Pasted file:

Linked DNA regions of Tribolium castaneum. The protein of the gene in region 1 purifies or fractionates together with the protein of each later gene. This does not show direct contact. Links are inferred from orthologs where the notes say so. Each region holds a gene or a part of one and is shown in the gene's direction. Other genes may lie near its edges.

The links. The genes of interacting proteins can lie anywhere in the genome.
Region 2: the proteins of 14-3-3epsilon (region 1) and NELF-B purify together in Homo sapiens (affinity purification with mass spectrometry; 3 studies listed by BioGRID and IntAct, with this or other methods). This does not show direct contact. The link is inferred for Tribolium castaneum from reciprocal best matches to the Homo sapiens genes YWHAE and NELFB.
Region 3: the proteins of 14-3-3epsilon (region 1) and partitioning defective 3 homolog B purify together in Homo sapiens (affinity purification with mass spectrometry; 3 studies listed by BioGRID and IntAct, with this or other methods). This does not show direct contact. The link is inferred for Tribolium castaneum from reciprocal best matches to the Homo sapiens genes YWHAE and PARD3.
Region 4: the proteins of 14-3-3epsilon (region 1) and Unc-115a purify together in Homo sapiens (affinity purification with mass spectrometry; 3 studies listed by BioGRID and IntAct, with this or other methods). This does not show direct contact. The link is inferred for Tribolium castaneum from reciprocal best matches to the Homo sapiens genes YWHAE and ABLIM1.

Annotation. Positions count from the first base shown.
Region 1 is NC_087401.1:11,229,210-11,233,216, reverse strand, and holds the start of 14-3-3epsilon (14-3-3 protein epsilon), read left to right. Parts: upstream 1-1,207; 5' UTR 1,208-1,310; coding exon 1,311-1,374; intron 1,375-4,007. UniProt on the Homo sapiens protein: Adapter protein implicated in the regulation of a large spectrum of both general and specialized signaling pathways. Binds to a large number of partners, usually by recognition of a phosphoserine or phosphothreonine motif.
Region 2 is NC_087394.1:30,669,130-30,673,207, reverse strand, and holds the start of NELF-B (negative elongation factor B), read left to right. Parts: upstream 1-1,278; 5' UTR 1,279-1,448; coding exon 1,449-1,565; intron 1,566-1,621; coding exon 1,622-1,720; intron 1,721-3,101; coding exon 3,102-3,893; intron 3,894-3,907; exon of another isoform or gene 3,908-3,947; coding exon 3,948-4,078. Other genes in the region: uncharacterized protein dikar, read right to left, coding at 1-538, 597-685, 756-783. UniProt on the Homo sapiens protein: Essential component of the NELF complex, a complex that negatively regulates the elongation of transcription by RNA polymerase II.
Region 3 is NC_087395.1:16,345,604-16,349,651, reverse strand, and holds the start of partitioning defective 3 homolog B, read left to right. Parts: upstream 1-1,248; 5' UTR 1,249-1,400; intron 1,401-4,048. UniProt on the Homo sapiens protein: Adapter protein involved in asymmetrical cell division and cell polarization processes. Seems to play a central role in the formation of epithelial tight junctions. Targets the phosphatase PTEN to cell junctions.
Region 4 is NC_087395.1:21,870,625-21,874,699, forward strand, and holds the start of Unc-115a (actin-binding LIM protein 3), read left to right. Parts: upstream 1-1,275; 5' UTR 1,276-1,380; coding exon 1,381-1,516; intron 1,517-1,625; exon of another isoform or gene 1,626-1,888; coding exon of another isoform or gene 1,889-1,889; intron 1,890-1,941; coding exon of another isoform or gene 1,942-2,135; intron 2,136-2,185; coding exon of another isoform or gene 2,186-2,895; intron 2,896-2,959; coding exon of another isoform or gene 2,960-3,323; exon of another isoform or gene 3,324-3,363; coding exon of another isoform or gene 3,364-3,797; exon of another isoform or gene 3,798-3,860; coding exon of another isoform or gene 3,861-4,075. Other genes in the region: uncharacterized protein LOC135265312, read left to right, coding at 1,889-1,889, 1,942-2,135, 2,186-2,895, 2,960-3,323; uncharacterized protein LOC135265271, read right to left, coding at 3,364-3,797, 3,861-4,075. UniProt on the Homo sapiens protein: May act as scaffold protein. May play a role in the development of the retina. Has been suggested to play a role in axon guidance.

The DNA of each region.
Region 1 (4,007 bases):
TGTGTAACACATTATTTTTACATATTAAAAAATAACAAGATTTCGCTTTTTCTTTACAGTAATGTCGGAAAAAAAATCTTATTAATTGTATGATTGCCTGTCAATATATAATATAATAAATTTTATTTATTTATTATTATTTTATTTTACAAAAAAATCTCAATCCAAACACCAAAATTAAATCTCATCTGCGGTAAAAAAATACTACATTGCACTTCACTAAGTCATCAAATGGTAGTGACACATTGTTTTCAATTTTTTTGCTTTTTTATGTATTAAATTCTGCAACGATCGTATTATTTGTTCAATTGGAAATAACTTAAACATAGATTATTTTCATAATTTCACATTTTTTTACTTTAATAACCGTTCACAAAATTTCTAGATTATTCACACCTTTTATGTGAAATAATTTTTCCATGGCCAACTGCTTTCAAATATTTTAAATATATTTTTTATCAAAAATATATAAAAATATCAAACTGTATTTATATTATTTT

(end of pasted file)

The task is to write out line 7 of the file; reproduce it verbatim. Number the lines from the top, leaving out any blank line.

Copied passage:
Region 1 is NC_087401.1:11,229,210-11,233,216, reverse strand, and holds the start of 14-3-3epsilon (14-3-3 protein epsilon), read left to right. Parts: upstream 1-1,207; 5' UTR 1,208-1,310; coding exon 1,311-1,374; intron 1,375-4,007. UniProt on the Homo sapiens protein: Adapter protein implicated in the regulation of a large spectrum of both general and specialized signaling pathways. Binds to a large number of partners, usually by recognition of a phosphoserine or phosphothreonine motif.